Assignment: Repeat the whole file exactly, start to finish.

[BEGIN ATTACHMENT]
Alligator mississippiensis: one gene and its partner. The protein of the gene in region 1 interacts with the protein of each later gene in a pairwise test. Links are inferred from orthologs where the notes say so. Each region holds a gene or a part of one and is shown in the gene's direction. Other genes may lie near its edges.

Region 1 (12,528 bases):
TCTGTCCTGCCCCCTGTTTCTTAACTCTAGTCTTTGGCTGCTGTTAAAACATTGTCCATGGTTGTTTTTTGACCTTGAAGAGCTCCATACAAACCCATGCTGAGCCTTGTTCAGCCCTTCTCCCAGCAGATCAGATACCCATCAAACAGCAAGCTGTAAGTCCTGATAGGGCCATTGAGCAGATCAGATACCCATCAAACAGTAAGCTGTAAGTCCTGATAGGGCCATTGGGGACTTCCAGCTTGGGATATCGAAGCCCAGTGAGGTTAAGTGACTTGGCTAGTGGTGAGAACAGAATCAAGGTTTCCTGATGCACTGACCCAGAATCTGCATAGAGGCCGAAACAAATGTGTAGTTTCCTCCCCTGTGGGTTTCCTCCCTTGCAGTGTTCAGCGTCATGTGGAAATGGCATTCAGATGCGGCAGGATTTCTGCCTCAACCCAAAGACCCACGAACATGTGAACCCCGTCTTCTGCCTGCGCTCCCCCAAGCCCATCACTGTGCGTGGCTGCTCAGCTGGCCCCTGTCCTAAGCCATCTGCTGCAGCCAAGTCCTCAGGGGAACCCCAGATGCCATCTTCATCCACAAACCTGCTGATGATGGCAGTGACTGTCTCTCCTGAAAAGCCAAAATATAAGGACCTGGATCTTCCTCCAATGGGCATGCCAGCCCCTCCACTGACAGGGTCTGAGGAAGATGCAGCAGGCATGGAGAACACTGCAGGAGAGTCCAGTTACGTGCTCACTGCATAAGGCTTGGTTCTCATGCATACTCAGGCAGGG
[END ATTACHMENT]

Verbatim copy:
Alligator mississippiensis: one gene and its partner. The protein of the gene in region 1 interacts with the protein of each later gene in a pairwise test. Links are inferred from orthologs where the notes say so. Each region holds a gene or a part of one and is shown in the gene's direction. Other genes may lie near its edges.

Region 1 (12,528 bases):
TCTGTCCTGCCCCCTGTTTCTTAACTCTAGTCTTTGGCTGCTGTTAAAACATTGTCCATGGTTGTTTTTTGACCTTGAAGAGCTCCATACAAACCCATGCTGAGCCTTGTTCAGCCCTTCTCCCAGCAGATCAGATACCCATCAAACAGCAAGCTGTAAGTCCTGATAGGGCCATTGAGCAGATCAGATACCCATCAAACAGTAAGCTGTAAGTCCTGATAGGGCCATTGGGGACTTCCAGCTTGGGATATCGAAGCCCAGTGAGGTTAAGTGACTTGGCTAGTGGTGAGAACAGAATCAAGGTTTCCTGATGCACTGACCCAGAATCTGCATAGAGGCCGAAACAAATGTGTAGTTTCCTCCCCTGTGGGTTTCCTCCCTTGCAGTGTTCAGCGTCATGTGGAAATGGCATTCAGATGCGGCAGGATTTCTGCCTCAACCCAAAGACCCACGAACATGTGAACCCCGTCTTCTGCCTGCGCTCCCCCAAGCCCATCACTGTGCGTGGCTGCTCAGCTGGCCCCTGTCCTAAGCCATCTGCTGCAGCCAAGTCCTCAGGGGAACCCCAGATGCCATCTTCATCCACAAACCTGCTGATGATGGCAGTGACTGTCTCTCCTGAAAAGCCAAAATATAAGGACCTGGATCTTCCTCCAATGGGCATGCCAGCCCCTCCACTGACAGGGTCTGAGGAAGATGCAGCAGGCATGGAGAACACTGCAGGAGAGTCCAGTTACGTGCTCACTGCATAAGGCTTGGTTCTCATGCATACTCAGGCAGGG